STOUT: Because they had a common enemy.

CHING: Exactly.

STOUT: Now, fast forward to 1989. And there is no more Soviet Union. But not only that, but Tiananmen Square and the crackdown there takes place. Was that the first moment when human rights became a major political issue in the U.S.-China relationship?

XIE TAO, BEIJING FOREIGN STUDIES UNIVERSITY: Exactly, exactly. You know, for example, based on my own research, before 1989, the State Department and other government agencies were lobbied by human rights groups to say at least a few words in an annual human rights report about China. But this was completely ignored, and this angered a lot of people. So starting from 1989, human rights and trade and other issues became prominent and salient to many American people.

STOUT: Later on, President Bill Clinton, he criticized the previous administration for cuddling to dictators, and yet he also struck the deal that would pave the way to China joining the World Trade Organization. How would you characterize U.S.-China ties under Bill Clinton?

JANE PERLEZ, NEW YORK TIMES CHIEF DIPLOMATIC CORRESPONDENT: Well, as you mentioned, they started off on a very sour note. Bill Clinton went to extremes and called the Chinese regime the butchers of Beijing, in reference to 1989 Tiananmen massacre. So when he came to power, though, things were different, and he paved the way very assiduously for China to become a member of the World Trade Organization, and that was extremely important, because it brought China onto the world stage and helped China become a stakeholder in the world, and behave in more normal ways, both in -- economically and diplomatically.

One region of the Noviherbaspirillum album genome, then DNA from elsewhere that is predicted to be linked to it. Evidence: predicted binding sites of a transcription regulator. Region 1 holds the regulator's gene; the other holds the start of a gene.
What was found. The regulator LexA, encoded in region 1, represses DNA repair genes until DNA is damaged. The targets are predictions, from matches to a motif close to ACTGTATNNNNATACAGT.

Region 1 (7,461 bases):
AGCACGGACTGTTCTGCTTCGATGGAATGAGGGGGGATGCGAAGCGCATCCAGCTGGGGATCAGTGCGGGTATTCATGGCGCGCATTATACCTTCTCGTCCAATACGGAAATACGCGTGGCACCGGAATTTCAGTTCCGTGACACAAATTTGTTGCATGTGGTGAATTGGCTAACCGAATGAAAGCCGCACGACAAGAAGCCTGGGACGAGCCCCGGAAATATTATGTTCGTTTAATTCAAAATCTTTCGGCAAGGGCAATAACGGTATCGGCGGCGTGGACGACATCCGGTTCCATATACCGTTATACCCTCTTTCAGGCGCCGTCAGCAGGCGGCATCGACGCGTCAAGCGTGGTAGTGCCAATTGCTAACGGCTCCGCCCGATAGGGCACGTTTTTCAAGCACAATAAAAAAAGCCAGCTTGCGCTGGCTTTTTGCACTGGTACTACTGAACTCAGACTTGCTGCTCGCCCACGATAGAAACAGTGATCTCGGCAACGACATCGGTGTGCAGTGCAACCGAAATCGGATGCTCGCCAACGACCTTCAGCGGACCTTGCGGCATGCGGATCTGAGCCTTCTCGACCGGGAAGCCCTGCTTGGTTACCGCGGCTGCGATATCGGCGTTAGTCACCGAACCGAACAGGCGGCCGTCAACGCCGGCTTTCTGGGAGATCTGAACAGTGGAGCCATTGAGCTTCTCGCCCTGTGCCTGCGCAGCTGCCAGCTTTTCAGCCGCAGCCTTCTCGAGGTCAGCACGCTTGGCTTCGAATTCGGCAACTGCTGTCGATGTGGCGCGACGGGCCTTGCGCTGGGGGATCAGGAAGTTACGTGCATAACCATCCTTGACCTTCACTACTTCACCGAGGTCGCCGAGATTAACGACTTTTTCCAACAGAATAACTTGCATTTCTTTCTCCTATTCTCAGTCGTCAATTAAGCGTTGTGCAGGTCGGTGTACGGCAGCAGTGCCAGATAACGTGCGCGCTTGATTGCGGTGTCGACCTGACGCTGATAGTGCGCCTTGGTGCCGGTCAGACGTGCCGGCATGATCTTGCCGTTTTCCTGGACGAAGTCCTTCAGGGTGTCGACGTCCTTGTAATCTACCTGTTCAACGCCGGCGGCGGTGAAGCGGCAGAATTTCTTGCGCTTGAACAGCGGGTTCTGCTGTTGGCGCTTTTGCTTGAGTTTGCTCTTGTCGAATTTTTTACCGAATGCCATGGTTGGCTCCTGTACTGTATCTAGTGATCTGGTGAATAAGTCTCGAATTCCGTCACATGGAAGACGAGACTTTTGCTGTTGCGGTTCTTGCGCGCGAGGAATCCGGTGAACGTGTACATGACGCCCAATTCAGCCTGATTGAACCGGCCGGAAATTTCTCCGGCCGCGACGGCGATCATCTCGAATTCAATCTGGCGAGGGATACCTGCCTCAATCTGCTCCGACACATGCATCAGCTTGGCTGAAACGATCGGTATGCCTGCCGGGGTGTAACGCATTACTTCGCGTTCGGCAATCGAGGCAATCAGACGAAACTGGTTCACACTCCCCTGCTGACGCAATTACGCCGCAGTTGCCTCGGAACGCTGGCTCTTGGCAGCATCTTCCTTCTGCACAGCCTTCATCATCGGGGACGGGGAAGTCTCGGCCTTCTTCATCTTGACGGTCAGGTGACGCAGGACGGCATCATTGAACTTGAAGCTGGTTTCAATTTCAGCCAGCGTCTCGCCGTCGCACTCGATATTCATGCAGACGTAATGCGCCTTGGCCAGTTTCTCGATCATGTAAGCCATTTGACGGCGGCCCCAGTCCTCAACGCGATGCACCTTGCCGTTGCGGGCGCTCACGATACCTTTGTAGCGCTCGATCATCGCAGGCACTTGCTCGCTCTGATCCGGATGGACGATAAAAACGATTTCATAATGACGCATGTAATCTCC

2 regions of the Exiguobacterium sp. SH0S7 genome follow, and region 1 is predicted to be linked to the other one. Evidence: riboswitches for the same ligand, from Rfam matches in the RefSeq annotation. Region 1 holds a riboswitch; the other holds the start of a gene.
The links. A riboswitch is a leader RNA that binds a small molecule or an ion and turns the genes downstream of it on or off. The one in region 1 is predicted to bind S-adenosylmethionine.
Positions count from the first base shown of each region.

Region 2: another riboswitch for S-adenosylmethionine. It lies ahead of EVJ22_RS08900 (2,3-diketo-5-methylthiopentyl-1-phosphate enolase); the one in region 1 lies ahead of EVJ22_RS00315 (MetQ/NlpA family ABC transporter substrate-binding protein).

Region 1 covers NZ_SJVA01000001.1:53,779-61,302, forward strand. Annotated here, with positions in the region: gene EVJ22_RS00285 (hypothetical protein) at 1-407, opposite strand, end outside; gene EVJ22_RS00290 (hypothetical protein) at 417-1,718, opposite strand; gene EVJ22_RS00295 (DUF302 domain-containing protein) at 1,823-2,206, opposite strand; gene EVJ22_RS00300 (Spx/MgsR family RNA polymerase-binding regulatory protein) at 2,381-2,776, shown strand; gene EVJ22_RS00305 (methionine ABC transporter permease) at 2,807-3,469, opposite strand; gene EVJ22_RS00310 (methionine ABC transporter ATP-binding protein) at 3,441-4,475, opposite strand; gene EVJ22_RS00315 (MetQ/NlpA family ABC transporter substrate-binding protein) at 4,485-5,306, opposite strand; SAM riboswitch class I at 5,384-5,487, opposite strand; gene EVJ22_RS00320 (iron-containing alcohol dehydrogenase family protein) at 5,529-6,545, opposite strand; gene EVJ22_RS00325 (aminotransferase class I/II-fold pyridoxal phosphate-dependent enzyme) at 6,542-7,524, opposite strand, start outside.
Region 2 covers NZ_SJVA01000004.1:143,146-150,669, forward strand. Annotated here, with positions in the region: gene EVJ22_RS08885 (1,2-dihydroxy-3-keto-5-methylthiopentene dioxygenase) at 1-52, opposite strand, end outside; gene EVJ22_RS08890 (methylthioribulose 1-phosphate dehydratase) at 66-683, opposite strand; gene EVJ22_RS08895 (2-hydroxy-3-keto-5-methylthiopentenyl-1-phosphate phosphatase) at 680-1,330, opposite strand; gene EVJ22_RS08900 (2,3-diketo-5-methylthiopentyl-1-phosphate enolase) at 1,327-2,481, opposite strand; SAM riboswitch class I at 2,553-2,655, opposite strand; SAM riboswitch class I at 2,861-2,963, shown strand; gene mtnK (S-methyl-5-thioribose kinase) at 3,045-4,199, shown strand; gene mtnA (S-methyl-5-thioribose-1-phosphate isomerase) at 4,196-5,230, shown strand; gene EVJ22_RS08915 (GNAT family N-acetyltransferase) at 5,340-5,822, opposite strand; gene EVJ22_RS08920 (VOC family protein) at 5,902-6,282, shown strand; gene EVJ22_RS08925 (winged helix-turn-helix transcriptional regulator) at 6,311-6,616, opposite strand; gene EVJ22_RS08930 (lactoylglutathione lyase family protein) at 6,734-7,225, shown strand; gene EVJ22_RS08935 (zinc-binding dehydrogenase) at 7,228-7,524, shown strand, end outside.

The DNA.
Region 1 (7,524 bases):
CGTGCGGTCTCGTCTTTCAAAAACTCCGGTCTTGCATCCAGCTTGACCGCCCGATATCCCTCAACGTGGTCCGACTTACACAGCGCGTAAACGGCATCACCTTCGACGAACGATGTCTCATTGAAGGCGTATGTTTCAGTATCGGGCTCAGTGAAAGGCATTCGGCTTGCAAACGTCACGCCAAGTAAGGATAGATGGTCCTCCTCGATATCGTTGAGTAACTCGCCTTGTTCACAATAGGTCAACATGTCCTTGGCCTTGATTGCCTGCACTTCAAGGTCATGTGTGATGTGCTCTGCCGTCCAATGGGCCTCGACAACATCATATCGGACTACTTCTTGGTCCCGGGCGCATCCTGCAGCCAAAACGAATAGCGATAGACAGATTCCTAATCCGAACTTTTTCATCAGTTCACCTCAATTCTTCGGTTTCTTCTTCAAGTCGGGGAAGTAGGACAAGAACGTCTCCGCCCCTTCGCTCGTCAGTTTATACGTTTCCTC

XIE: There is an irony here. Before 2000, before China's accession to the WTO, a lot of American major corporations lobbied on behalf of the Chinese government. So that is called the new China lobby. But once China is in the WTO, these companies began to stop lobbying for China, because now they have an international mechanism under which they can resolve all these disputes. And so China is -- China today is becoming the target of many investigations and (INAUDIBLE) investigations.